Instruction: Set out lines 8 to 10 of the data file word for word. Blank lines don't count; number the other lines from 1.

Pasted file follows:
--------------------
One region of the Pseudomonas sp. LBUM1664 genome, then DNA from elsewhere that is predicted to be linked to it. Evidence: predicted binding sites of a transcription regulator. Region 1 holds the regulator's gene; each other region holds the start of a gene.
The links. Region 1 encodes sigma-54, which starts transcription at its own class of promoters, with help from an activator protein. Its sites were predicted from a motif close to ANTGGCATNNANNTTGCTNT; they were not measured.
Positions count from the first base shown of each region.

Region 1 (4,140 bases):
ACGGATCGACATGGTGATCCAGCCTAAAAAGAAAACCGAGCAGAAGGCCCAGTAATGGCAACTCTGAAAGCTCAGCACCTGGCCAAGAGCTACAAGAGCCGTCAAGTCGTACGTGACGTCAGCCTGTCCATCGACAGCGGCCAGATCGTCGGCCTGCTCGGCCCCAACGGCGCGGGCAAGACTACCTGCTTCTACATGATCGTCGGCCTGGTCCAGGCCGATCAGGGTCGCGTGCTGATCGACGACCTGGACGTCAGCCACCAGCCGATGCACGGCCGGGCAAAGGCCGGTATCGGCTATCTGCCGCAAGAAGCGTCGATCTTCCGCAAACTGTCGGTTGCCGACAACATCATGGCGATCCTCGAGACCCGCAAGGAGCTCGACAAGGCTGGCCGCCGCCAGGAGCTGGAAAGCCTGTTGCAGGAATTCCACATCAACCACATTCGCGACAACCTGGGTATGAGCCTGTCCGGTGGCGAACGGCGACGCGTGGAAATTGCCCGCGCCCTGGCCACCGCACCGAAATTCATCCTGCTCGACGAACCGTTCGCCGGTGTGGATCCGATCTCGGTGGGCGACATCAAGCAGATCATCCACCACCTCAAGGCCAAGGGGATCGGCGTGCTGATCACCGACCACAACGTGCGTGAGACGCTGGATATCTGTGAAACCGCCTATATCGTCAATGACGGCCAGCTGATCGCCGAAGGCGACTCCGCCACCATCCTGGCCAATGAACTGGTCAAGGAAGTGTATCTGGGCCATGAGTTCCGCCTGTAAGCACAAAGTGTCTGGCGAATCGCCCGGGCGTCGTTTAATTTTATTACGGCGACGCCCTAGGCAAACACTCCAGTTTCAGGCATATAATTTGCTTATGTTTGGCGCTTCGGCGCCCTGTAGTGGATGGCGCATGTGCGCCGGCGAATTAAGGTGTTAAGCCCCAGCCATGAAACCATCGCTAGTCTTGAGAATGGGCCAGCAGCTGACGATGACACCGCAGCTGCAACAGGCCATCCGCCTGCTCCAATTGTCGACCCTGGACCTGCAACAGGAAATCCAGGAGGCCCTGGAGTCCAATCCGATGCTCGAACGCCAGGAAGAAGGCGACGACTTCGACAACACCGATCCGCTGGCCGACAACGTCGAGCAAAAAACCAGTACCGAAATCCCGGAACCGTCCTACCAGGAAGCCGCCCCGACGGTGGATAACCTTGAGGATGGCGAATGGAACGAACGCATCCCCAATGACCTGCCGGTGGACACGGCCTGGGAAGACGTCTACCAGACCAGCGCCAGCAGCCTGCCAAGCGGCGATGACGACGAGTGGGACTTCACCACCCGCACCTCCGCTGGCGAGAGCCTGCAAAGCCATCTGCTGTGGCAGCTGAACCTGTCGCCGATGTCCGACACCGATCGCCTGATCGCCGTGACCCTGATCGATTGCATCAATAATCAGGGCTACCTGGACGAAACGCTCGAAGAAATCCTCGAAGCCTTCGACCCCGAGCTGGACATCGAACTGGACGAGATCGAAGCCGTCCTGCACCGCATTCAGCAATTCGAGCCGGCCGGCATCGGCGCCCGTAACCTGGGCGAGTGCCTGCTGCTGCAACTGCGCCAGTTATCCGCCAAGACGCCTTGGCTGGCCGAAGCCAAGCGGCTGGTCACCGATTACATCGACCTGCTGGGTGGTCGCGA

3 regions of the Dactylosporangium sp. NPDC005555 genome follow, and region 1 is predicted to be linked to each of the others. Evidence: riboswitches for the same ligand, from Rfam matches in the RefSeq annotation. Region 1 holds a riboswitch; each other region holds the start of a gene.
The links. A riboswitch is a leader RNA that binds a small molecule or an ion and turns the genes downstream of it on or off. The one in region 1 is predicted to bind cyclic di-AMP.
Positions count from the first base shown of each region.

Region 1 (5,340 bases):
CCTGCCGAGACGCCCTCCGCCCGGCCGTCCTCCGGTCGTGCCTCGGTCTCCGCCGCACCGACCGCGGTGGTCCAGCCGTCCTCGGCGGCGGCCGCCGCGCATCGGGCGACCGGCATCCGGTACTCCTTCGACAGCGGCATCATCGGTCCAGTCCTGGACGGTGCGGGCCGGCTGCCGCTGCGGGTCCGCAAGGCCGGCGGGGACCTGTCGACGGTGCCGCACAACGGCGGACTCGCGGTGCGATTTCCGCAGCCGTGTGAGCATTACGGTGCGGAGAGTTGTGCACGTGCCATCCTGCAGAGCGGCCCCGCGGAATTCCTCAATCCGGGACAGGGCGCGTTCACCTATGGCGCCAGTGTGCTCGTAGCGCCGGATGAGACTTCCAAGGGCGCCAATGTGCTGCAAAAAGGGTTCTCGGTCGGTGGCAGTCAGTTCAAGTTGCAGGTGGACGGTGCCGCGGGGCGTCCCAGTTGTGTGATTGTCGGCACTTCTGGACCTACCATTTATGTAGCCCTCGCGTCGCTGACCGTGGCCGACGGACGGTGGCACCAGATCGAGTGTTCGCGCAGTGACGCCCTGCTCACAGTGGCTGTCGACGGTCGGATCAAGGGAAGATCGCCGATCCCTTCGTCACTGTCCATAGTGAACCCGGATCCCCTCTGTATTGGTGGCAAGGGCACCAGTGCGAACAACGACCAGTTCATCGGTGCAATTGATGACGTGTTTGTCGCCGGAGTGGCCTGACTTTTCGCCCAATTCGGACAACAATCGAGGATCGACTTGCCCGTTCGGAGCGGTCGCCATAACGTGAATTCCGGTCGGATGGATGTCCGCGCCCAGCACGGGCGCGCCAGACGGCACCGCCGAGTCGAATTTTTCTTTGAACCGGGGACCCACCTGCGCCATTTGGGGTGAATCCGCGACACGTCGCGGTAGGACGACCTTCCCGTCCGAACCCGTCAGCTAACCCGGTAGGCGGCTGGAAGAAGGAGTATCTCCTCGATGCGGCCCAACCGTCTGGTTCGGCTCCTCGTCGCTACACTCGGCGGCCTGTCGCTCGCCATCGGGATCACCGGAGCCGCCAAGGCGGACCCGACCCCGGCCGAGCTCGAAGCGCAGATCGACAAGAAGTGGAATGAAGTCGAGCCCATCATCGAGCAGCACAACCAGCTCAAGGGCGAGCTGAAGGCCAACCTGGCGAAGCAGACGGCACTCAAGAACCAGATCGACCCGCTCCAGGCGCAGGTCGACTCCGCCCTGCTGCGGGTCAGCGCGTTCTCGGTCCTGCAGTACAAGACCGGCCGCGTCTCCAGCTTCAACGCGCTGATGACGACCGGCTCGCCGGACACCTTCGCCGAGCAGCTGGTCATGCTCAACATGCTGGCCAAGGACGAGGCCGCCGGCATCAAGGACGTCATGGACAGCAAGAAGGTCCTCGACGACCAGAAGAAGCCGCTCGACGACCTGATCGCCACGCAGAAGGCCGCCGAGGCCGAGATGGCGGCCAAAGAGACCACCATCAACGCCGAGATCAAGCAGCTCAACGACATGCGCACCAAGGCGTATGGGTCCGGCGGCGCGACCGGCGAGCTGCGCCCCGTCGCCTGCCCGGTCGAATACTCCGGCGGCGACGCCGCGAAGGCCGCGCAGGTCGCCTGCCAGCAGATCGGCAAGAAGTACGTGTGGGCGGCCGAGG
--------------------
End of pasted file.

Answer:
Positions count from the first base shown of each region.

Region 1 (5,340 bases):
CCTGCCGAGACGCCCTCCGCCCGGCCGTCCTCCGGTCGTGCCTCGGTCTCCGCCGCACCGACCGCGGTGGTCCAGCCGTCCTCGGCGGCGGCCGCCGCGCATCGGGCGACCGGCATCCGGTACTCCTTCGACAGCGGCATCATCGGTCCAGTCCTGGACGGTGCGGGCCGGCTGCCGCTGCGGGTCCGCAAGGCCGGCGGGGACCTGTCGACGGTGCCGCACAACGGCGGACTCGCGGTGCGATTTCCGCAGCCGTGTGAGCATTACGGTGCGGAGAGTTGTGCACGTGCCATCCTGCAGAGCGGCCCCGCGGAATTCCTCAATCCGGGACAGGGCGCGTTCACCTATGGCGCCAGTGTGCTCGTAGCGCCGGATGAGACTTCCAAGGGCGCCAATGTGCTGCAAAAAGGGTTCTCGGTCGGTGGCAGTCAGTTCAAGTTGCAGGTGGACGGTGCCGCGGGGCGTCCCAGTTGTGTGATTGTCGGCACTTCTGGACCTACCATTTATGTAGCCCTCGCGTCGCTGACCGTGGCCGACGGACGGTGGCACCAGATCGAGTGTTCGCGCAGTGACGCCCTGCTCACAGTGGCTGTCGACGGTCGGATCAAGGGAAGATCGCCGATCCCTTCGTCACTGTCCATAGTGAACCCGGATCCCCTCTGTATTGGTGGCAAGGGCACCAGTGCGAACAACGACCAGTTCATCGGTGCAATTGATGACGTGTTTGTCGCCGGAGTGGCCTGACTTTTCGCCCAATTCGGACAACAATCGAGGATCGACTTGCCCGTTCGGAGCGGTCGCCATAACGTGAATTCCGGTCGGATGGATGTCCGCGCCCAGCACGGGCGCGCCAGACGGCACCGCCGAGTCGAATTTTTCTTTGAACCGGGGACCCACCTGCGCCATTTGGGGTGAATCCGCGACACGTCGCGGTAGGACGACCTTCCCGTCCGAACCCGTCAGCTAACCCGGTAGGCGGCTGGAAGAAGGAGTATCTCCTCGATGCGGCCCAACCGTCTGGTTCGGCTCCTCGTCGCTACACTCGGCGGCCTGTCGCTCGCCATCGGGATCACCGGAGCCGCCAAGGCGGACCCGACCCCGGCCGAGCTCGAAGCGCAGATCGACAAGAAGTGGAATGAAGTCGAGCCCATCATCGAGCAGCACAACCAGCTCAAGGGCGAGCTGAAGGCCAACCTGGCGAAGCAGACGGCACTCAAGAACCAGATCGACCCGCTCCAGGCGCAGGTCGACTCCGCCCTGCTGCGGGTCAGCGCGTTCTCGGTCCTGCAGTACAAGACCGGCCGCGTCTCCAGCTTCAACGCGCTGATGACGACCGGCTCGCCGGACACCTTCGCCGAGCAGCTGGTCATGCTCAACATGCTGGCCAAGGACGAGGCCGCCGGCATCAAGGACGTCATGGACAGCAAGAAGGTCCTCGACGACCAGAAGAAGCCGCTCGACGACCTGATCGCCACGCAGAAGGCCGCCGAGGCCGAGATGGCGGCCAAAGAGACCACCATCAACGCCGAGATCAAGCAGCTCAACGACATGCGCACCAAGGCGTATGGGTCCGGCGGCGCGACCGGCGAGCTGCGCCCCGTCGCCTGCCCGGTCGAATACTCCGGCGGCGACGCCGCGAAGGCCGCGCAGGTCGCCTGCCAGCAGATCGGCAAGAAGTACGTGTGGGCGGCCGAGG